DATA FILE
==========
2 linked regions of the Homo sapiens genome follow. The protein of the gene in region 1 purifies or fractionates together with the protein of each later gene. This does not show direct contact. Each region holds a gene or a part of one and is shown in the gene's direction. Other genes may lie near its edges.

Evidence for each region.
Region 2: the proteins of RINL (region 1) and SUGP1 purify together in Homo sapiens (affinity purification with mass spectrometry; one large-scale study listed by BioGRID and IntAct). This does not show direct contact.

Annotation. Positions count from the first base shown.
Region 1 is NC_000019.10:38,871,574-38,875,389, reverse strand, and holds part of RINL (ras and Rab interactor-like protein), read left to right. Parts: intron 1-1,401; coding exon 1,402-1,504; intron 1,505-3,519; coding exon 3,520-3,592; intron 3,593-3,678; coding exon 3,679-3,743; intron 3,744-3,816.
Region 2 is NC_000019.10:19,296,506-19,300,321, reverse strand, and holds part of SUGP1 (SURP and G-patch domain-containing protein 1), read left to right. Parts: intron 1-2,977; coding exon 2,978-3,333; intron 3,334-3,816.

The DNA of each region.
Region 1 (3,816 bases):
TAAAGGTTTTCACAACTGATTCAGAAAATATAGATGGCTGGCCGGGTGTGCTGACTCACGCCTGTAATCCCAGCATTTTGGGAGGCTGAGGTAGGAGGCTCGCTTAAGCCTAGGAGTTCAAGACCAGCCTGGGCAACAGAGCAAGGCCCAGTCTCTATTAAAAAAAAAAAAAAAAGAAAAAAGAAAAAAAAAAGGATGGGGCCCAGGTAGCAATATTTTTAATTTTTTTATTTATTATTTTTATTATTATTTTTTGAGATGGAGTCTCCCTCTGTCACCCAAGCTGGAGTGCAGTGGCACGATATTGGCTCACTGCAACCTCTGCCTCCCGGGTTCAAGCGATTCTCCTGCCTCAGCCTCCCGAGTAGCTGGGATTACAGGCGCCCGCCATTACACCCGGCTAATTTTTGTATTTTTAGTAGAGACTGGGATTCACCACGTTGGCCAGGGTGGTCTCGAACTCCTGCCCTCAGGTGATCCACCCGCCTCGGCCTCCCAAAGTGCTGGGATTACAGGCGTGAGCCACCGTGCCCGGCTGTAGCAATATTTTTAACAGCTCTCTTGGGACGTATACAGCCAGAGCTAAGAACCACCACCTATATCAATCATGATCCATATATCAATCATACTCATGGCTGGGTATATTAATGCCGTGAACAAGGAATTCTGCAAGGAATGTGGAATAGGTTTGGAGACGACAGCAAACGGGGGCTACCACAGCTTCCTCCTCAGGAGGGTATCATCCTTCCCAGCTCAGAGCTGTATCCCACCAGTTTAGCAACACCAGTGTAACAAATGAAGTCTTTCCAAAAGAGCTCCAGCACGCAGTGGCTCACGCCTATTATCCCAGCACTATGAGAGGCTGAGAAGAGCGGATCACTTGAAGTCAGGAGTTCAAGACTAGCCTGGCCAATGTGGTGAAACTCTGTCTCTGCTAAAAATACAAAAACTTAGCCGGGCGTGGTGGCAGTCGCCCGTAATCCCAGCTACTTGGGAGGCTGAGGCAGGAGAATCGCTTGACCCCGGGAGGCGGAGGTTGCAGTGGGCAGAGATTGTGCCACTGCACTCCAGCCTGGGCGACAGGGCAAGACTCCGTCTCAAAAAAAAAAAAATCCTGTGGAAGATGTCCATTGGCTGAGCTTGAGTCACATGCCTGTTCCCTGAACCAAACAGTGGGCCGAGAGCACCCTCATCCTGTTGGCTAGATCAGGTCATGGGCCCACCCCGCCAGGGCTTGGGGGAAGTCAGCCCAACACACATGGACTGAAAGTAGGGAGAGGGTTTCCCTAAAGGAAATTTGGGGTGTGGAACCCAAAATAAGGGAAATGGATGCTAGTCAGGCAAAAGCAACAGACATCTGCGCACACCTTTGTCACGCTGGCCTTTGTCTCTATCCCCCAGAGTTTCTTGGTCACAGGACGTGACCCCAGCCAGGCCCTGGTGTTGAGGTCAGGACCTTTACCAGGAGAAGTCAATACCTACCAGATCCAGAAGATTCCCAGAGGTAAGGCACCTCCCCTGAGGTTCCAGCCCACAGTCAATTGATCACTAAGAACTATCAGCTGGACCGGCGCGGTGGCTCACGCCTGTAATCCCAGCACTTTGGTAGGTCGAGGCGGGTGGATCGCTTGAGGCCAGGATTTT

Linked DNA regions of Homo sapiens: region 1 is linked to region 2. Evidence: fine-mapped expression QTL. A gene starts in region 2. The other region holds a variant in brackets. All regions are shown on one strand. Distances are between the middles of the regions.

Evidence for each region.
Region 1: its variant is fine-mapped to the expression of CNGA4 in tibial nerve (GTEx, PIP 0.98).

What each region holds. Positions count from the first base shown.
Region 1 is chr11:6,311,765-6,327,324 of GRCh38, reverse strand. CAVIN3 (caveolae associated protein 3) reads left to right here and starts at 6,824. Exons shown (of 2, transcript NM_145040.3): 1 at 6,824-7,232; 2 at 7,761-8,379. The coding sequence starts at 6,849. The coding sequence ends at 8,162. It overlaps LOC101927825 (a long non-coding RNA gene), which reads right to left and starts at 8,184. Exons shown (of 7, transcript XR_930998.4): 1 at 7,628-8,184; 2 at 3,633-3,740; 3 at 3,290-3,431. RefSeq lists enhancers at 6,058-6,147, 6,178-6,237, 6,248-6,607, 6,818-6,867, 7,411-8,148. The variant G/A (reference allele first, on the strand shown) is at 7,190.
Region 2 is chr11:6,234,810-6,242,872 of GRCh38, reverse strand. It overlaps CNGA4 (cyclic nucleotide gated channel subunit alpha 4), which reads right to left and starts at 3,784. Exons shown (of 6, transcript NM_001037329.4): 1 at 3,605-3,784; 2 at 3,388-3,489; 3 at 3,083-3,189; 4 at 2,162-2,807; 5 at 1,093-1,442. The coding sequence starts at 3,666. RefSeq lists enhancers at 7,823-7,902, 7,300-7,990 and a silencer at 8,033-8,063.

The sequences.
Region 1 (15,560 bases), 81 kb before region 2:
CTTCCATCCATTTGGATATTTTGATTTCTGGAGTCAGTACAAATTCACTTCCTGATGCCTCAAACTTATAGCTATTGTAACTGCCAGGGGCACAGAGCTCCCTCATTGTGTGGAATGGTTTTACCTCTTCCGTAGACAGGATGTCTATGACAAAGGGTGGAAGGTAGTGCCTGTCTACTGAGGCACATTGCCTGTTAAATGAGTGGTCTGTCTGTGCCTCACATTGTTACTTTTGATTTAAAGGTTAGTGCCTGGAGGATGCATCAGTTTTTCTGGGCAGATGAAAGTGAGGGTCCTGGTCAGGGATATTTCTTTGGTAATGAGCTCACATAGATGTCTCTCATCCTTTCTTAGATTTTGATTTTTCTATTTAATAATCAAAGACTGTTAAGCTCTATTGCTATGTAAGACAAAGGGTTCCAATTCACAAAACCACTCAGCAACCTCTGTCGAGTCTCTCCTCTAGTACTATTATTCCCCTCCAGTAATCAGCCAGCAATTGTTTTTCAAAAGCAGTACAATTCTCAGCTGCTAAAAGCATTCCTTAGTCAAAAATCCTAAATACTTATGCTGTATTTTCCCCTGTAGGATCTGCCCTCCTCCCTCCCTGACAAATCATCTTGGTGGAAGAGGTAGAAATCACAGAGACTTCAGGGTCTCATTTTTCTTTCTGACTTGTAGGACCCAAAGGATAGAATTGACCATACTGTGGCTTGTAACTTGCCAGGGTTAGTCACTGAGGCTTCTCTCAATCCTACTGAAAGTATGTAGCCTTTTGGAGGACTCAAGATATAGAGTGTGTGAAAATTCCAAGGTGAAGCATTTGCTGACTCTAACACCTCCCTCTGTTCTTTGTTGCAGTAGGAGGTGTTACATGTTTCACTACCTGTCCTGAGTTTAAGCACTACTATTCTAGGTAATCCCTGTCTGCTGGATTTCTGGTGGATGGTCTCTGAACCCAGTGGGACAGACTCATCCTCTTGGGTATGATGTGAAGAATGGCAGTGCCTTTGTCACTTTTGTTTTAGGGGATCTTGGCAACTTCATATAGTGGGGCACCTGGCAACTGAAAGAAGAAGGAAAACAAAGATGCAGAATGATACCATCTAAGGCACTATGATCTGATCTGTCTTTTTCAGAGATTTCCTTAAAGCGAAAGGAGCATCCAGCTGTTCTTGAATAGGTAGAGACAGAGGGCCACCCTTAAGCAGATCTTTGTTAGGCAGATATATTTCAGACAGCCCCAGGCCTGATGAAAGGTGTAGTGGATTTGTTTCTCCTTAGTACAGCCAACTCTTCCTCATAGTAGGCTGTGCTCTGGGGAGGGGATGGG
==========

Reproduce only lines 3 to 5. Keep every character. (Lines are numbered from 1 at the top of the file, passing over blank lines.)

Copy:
Region 2: the proteins of RINL (region 1) and SUGP1 purify together in Homo sapiens (affinity purification with mass spectrometry; one large-scale study listed by BioGRID and IntAct). This does not show direct contact.

Annotation. Positions count from the first base shown.
Region 1 is NC_000019.10:38,871,574-38,875,389, reverse strand, and holds part of RINL (ras and Rab interactor-like protein), read left to right. Parts: intron 1-1,401; coding exon 1,402-1,504; intron 1,505-3,519; coding exon 3,520-3,592; intron 3,593-3,678; coding exon 3,679-3,743; intron 3,744-3,816.